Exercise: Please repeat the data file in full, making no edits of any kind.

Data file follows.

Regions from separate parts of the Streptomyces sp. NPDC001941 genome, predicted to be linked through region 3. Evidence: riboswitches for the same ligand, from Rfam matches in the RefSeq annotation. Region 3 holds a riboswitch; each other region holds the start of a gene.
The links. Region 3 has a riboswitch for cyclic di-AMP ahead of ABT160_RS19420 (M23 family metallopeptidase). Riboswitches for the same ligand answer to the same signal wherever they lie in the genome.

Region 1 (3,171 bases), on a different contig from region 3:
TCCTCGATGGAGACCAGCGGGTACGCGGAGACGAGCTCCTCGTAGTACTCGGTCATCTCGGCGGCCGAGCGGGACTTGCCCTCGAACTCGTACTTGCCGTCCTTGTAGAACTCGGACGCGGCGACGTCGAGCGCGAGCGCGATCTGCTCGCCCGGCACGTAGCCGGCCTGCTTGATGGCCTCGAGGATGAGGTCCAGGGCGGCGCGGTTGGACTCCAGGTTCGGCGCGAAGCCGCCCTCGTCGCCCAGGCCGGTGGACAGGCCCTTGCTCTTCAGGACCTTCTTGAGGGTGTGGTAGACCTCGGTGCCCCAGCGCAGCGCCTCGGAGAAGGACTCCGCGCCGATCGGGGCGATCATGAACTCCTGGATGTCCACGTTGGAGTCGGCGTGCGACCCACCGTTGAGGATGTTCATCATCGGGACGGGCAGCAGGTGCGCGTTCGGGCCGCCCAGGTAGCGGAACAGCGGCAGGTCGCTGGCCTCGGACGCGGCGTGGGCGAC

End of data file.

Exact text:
Regions from separate parts of the Streptomyces sp. NPDC001941 genome, predicted to be linked through region 3. Evidence: riboswitches for the same ligand, from Rfam matches in the RefSeq annotation. Region 3 holds a riboswitch; each other region holds the start of a gene.
The links. Region 3 has a riboswitch for cyclic di-AMP ahead of ABT160_RS19420 (M23 family metallopeptidase). Riboswitches for the same ligand answer to the same signal wherever they lie in the genome.

Region 1 (3,171 bases), on a different contig from region 3:
TCCTCGATGGAGACCAGCGGGTACGCGGAGACGAGCTCCTCGTAGTACTCGGTCATCTCGGCGGCCGAGCGGGACTTGCCCTCGAACTCGTACTTGCCGTCCTTGTAGAACTCGGACGCGGCGACGTCGAGCGCGAGCGCGATCTGCTCGCCCGGCACGTAGCCGGCCTGCTTGATGGCCTCGAGGATGAGGTCCAGGGCGGCGCGGTTGGACTCCAGGTTCGGCGCGAAGCCGCCCTCGTCGCCCAGGCCGGTGGACAGGCCCTTGCTCTTCAGGACCTTCTTGAGGGTGTGGTAGACCTCGGTGCCCCAGCGCAGCGCCTCGGAGAAGGACTCCGCGCCGATCGGGGCGATCATGAACTCCTGGATGTCCACGTTGGAGTCGGCGTGCGACCCACCGTTGAGGATGTTCATCATCGGGACGGGCAGCAGGTGCGCGTTCGGGCCGCCCAGGTAGCGGAACAGCGGCAGGTCGCTGGCCTCGGACGCGGCGTGGGCGAC